Dealing with chronic pain and coronavirus

Chronic pain and coronavirus: let’s not leave it to fortune; what can we do?

Whilst coronavirus dominates the news, many people must continue to live with their existing conditions. Chronic pain is one of the largest health burdens affecting over 100 million Europeans and 100 million Americans. This massive problem persists and the people need on-going support and ways to improve their lives. With the additional worries, there is likely to be an impact. What can we do when dealing with chronic pain and coronavirus?

Pain is very much related to the state of the (whole) person within the context of their life. Pain is poorly related to the state of the the tissues — joints, discs, muscles etc. We have known this for many years, first articulated by the forefather of pain biology, Professor Pat Wall. His famous paper was published in 1979.

Knowing this helps people understand why their pain can worsen under times of stress and tiredness, despite not having ‘done something’. Emotional state and levels of energy are two important influences because pain is part of the way we protect ourselves. You can think of it as a need state, like hunger or thirst, motivating action so that we restore homeostasis (a kind of chemical balance) in our body allowing for optimum function.

In the light of this, it is important that we look after ourselves in the best way we that we can. The extra worry and anxiety caused by the impact of the coronavirus does have an effect upon the body. Chronic stress switches us into being more inflammatory, meaning more aches and pains and a host of other common problems.

The following suggestions will give you a simple guide to what you can do. This does not replace existing treatment or care, but rather may add something useful to make things easier.

1. Have a direction

Each day, you can choose what you are working towards using your practices and exercises. What is your picture of success? How do you want your life to be? We need a direction so that we can take steps towards something better. You may like to clarify this and then remind yourself each day, asking yourself: what can I do today that takes me in the direction?

A journal can be a good way to log this together with your daily achievements.

2. Make a plan

Having a daily and weekly plan helps you keep on track. There are many reasons why we steer off course, but having a direction and a plan that is written out makes it more likely you will be taking action(s) in line with your picture(s) of success. Take a few minutes each morning to do this, mapping out time to do important jobs, take rest breaks, periods of doing something that brings you joy and pleasure and exercises. You can also tick off what you have achieved.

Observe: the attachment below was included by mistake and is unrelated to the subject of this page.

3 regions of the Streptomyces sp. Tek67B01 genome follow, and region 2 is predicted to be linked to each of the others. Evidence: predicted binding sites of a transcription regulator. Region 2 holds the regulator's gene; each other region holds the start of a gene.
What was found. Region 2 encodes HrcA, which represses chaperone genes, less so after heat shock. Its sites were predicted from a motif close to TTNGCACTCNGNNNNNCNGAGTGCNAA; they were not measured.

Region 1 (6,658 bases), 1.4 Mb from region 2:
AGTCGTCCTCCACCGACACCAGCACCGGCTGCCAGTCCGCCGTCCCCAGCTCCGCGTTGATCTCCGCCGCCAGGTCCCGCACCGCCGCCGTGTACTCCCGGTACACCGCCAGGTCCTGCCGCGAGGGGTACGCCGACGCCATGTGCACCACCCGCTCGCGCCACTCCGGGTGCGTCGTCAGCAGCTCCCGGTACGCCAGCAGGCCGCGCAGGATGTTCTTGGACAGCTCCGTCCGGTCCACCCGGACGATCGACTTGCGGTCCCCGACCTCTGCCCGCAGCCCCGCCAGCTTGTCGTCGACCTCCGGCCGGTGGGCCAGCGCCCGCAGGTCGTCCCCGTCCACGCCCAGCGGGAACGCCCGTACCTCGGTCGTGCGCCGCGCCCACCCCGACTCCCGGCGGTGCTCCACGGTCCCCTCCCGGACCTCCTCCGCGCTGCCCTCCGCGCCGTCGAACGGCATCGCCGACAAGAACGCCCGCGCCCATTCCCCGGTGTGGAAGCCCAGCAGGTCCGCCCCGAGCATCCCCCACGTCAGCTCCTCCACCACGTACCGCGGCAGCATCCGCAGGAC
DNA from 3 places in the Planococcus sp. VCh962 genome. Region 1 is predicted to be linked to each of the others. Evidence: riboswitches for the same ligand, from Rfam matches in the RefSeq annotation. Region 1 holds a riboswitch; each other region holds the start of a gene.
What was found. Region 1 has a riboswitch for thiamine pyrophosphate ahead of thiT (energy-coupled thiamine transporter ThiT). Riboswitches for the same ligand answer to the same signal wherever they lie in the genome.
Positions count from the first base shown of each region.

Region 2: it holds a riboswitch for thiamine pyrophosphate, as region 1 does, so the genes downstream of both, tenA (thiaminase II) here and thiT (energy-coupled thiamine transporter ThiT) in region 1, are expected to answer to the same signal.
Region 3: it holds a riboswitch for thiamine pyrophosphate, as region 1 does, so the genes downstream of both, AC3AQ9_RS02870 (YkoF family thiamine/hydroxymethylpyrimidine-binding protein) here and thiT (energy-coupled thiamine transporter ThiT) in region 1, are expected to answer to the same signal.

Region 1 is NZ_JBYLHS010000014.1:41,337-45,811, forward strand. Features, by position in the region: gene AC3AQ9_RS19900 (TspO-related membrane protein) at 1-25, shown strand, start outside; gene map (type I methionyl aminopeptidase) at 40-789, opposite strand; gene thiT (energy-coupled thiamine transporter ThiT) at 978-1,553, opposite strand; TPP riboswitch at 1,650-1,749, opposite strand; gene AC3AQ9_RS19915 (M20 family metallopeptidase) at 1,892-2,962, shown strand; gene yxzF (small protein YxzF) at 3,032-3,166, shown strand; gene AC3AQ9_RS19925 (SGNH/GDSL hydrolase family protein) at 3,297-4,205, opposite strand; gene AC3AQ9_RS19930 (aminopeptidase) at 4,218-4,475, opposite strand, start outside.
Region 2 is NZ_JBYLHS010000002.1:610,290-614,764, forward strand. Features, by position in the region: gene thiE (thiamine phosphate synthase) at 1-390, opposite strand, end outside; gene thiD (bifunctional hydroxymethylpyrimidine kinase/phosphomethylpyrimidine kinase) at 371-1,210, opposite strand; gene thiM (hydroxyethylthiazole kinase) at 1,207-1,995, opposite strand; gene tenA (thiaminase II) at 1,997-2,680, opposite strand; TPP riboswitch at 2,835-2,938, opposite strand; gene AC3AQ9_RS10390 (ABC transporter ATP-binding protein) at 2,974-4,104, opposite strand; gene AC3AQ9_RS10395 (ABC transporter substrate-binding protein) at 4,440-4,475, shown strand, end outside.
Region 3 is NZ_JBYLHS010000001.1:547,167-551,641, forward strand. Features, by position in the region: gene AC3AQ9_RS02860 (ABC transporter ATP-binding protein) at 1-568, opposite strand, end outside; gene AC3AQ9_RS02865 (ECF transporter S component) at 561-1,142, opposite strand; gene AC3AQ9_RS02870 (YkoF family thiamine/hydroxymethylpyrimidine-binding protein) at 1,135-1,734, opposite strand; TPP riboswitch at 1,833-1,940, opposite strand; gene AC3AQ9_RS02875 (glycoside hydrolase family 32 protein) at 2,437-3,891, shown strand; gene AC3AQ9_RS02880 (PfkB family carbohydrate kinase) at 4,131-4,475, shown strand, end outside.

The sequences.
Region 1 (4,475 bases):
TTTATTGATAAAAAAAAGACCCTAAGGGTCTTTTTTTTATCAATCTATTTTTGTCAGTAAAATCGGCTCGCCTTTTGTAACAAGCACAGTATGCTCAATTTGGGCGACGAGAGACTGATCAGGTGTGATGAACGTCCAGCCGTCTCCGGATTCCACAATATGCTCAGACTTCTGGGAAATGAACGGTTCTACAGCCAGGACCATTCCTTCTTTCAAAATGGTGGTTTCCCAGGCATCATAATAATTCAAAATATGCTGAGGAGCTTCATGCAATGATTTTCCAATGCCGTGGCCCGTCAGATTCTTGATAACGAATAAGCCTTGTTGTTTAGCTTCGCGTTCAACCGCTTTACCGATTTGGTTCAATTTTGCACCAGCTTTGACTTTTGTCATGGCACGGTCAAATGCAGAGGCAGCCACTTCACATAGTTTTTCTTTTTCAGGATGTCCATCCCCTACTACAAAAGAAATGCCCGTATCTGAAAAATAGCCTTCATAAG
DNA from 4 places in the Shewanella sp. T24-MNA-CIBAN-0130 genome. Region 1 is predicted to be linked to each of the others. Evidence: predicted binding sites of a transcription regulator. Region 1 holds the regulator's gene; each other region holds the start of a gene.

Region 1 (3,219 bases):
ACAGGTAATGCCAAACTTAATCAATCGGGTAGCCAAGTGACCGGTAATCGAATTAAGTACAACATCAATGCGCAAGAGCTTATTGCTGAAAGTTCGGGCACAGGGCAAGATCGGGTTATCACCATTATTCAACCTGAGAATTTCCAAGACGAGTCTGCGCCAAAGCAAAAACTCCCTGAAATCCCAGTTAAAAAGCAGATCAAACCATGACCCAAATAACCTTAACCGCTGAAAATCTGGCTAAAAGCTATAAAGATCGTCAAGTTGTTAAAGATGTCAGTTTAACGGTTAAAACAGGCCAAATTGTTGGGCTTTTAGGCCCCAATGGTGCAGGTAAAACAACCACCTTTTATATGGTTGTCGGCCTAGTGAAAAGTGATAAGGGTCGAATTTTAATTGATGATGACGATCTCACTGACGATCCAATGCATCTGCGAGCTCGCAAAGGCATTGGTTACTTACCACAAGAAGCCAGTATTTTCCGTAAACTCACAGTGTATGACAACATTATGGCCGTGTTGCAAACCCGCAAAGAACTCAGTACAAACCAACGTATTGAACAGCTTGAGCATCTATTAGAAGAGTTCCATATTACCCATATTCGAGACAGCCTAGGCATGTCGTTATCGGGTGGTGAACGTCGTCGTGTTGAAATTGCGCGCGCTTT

3. Take breaks

We all need breaks through the day to re-energise. There are many ways to do this, and you probably have your existing practices. You might like to make a list of things that lift your energy?

What lifts my energy?

Popular example include breathing, moving, fresh air, a shower, connecting with someone, watching something funny, music and visualisation. The key is to be consistent through the day so that you are actively managing your energy.

4. Projects with purpose

We all have purpose(s). The busyness or stress of life can cause us to disconnect from our purpose. Reconnecting is important by choosing to pursue our purpose each day.

What personal project can I begin?

When we fill our time with meaningful activities, we shift into good and great (biological) states. These are figured into our daily plan, and if lengthy, punctuated by breaks.

5. Motion is lotion

There is little we can achieve without movement. We need our bodies to move. This is at the heart of wellness. The world becomes increasingly ‘dangerous’ when we have limited movement. There is an increase in the perception of threat, pushing us into a protect state, which pain is part of amongst a range of other features. These include different thinking, emotional states, and perceptions of the world.

To move we need to feel safe. You may need to work with a clinician or therapist to help you really understand your pain as a first step. When you really understand pain, you begin to know that you are safe to move, and gradually build up your ability and confidence.

Little and often is a good start. Having repeated good experiences of movement creates evidence for us that we can move and that it can get better.


There are many practices, exercises and strategies that we can use to improve our lives. Those mentioned are a selection of common tools, and perhaps you will find them useful at this time.

More to come.

PS/ We have 5 places remaining on the Free Understand Pain Coaching project, so if you are interested, read here or sign up by emailing me here

Keep well.

Print Friendly, PDF & Email

Additional comments powered by BackType